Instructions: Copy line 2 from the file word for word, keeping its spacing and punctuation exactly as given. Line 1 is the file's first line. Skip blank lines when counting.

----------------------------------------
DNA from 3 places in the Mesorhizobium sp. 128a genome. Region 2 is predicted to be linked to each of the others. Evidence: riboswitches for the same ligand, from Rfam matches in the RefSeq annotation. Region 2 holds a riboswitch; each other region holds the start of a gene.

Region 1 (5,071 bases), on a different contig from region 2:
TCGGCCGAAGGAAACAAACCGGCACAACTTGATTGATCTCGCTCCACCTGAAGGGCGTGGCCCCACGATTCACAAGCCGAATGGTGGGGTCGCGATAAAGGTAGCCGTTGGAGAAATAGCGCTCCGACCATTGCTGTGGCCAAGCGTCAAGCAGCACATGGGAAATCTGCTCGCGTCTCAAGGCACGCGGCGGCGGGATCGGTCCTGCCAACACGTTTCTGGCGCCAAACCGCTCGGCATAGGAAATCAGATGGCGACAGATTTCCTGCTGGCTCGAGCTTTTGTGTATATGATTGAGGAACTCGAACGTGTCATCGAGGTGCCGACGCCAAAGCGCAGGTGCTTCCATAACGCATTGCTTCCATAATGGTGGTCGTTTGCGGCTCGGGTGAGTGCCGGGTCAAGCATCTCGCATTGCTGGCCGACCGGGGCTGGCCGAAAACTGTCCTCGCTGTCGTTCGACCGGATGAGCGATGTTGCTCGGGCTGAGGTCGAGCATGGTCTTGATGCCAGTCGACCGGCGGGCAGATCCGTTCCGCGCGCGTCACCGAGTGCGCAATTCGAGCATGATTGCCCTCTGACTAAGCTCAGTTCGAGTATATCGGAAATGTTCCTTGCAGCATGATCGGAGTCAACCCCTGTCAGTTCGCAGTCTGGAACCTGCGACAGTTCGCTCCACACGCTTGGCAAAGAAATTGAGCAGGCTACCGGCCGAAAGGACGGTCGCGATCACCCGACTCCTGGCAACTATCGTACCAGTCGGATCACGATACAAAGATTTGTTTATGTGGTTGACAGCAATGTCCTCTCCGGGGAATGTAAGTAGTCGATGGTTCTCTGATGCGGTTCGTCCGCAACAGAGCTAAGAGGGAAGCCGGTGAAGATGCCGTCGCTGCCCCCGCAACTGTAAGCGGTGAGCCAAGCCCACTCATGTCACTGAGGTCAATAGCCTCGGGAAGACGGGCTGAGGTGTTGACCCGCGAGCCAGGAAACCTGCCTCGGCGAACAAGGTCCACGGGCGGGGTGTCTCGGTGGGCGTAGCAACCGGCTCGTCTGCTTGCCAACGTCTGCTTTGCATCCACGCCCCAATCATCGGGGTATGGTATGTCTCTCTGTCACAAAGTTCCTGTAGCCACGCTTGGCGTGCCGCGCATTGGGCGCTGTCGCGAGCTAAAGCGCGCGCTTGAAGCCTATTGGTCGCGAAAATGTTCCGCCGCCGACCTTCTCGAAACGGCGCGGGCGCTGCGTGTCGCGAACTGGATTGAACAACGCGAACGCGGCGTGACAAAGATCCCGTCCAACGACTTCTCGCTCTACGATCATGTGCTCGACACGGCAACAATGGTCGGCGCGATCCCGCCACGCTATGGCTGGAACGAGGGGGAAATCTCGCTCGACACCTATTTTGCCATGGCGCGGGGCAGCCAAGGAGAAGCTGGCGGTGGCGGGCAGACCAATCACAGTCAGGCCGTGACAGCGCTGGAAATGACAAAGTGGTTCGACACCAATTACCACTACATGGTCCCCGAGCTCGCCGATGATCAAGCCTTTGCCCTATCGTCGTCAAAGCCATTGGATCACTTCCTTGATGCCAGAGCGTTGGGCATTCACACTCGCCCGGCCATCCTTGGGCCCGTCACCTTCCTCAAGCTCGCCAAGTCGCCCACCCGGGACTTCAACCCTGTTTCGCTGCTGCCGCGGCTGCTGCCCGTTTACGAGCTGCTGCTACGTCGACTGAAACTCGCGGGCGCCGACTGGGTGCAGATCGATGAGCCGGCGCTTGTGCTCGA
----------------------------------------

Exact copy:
Region 1 (5,071 bases), on a different contig from region 2: